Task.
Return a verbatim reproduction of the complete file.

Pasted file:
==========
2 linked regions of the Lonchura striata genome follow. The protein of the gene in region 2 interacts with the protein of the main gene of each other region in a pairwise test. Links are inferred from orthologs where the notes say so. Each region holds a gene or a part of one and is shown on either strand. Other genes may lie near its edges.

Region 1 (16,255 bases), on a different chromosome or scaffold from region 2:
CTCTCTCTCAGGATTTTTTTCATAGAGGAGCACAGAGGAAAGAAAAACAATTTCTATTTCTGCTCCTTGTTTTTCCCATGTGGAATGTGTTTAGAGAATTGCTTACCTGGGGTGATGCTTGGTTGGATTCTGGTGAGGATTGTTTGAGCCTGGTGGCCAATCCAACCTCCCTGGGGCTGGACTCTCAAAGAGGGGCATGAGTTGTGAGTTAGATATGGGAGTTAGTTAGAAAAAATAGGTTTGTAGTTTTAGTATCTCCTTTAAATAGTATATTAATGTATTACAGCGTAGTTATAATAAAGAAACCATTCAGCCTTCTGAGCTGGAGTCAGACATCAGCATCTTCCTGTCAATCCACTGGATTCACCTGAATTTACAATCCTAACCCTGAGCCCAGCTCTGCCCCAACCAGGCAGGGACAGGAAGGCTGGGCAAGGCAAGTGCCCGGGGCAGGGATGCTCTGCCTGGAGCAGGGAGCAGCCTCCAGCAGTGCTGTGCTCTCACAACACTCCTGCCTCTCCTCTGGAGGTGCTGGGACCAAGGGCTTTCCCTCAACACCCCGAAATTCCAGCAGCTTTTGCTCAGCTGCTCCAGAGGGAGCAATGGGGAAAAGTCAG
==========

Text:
2 linked regions of the Lonchura striata genome follow. The protein of the gene in region 2 interacts with the protein of the main gene of each other region in a pairwise test. Links are inferred from orthologs where the notes say so. Each region holds a gene or a part of one and is shown on either strand. Other genes may lie near its edges.

Region 1 (16,255 bases), on a different chromosome or scaffold from region 2:
CTCTCTCTCAGGATTTTTTTCATAGAGGAGCACAGAGGAAAGAAAAACAATTTCTATTTCTGCTCCTTGTTTTTCCCATGTGGAATGTGTTTAGAGAATTGCTTACCTGGGGTGATGCTTGGTTGGATTCTGGTGAGGATTGTTTGAGCCTGGTGGCCAATCCAACCTCCCTGGGGCTGGACTCTCAAAGAGGGGCATGAGTTGTGAGTTAGATATGGGAGTTAGTTAGAAAAAATAGGTTTGTAGTTTTAGTATCTCCTTTAAATAGTATATTAATGTATTACAGCGTAGTTATAATAAAGAAACCATTCAGCCTTCTGAGCTGGAGTCAGACATCAGCATCTTCCTGTCAATCCACTGGATTCACCTGAATTTACAATCCTAACCCTGAGCCCAGCTCTGCCCCAACCAGGCAGGGACAGGAAGGCTGGGCAAGGCAAGTGCCCGGGGCAGGGATGCTCTGCCTGGAGCAGGGAGCAGCCTCCAGCAGTGCTGTGCTCTCACAACACTCCTGCCTCTCCTCTGGAGGTGCTGGGACCAAGGGCTTTCCCTCAACACCCCGAAATTCCAGCAGCTTTTGCTCAGCTGCTCCAGAGGGAGCAATGGGGAAAAGTCAG